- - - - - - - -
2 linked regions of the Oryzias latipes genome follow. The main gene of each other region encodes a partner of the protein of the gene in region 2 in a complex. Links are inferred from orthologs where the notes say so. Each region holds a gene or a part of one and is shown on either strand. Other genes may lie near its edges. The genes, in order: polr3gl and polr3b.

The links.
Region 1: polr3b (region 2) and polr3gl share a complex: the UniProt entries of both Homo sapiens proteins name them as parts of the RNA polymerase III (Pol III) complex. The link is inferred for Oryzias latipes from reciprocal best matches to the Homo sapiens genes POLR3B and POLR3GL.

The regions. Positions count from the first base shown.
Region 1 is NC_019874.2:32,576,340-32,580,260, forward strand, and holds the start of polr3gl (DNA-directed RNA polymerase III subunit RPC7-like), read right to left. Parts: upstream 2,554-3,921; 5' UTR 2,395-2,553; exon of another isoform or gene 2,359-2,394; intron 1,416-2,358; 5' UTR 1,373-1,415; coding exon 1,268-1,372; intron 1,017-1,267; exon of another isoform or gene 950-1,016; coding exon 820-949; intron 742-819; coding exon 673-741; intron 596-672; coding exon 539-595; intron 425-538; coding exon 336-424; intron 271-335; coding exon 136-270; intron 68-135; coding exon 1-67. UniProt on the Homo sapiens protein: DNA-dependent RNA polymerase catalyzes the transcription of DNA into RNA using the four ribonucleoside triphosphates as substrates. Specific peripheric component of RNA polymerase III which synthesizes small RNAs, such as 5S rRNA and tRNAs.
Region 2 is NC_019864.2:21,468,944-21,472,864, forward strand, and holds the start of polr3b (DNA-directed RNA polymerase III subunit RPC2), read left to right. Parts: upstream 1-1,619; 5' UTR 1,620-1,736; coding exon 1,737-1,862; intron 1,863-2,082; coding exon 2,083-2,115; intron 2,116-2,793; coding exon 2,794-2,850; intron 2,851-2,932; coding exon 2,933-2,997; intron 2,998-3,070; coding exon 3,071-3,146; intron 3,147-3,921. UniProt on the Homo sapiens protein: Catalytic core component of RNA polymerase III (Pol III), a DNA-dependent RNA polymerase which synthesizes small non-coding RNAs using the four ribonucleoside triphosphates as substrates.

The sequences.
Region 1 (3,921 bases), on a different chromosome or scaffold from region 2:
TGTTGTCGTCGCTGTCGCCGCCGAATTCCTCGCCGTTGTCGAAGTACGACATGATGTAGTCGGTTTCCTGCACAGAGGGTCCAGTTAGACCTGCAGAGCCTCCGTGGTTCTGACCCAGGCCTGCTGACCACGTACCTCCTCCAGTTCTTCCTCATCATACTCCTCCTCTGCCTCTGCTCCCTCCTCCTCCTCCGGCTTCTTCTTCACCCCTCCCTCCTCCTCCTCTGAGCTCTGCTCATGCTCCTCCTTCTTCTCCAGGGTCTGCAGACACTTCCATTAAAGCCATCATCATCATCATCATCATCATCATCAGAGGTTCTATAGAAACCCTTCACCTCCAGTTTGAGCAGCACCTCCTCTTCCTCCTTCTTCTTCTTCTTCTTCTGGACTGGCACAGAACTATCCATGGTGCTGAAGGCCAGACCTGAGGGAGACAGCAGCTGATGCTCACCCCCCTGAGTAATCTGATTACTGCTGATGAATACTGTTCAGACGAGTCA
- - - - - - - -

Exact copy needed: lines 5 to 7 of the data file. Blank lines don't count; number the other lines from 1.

Region 1 is NC_019874.2:32,576,340-32,580,260, forward strand, and holds the start of polr3gl (DNA-directed RNA polymerase III subunit RPC7-like), read right to left. Parts: upstream 2,554-3,921; 5' UTR 2,395-2,553; exon of another isoform or gene 2,359-2,394; intron 1,416-2,358; 5' UTR 1,373-1,415; coding exon 1,268-1,372; intron 1,017-1,267; exon of another isoform or gene 950-1,016; coding exon 820-949; intron 742-819; coding exon 673-741; intron 596-672; coding exon 539-595; intron 425-538; coding exon 336-424; intron 271-335; coding exon 136-270; intron 68-135; coding exon 1-67. UniProt on the Homo sapiens protein: DNA-dependent RNA polymerase catalyzes the transcription of DNA into RNA using the four ribonucleoside triphosphates as substrates. Specific peripheric component of RNA polymerase III which synthesizes small RNAs, such as 5S rRNA and tRNAs.
Region 2 is NC_019864.2:21,468,944-21,472,864, forward strand, and holds the start of polr3b (DNA-directed RNA polymerase III subunit RPC2), read left to right. Parts: upstream 1-1,619; 5' UTR 1,620-1,736; coding exon 1,737-1,862; intron 1,863-2,082; coding exon 2,083-2,115; intron 2,116-2,793; coding exon 2,794-2,850; intron 2,851-2,932; coding exon 2,933-2,997; intron 2,998-3,070; coding exon 3,071-3,146; intron 3,147-3,921. UniProt on the Homo sapiens protein: Catalytic core component of RNA polymerase III (Pol III), a DNA-dependent RNA polymerase which synthesizes small non-coding RNAs using the four ribonucleoside triphosphates as substrates.

The sequences.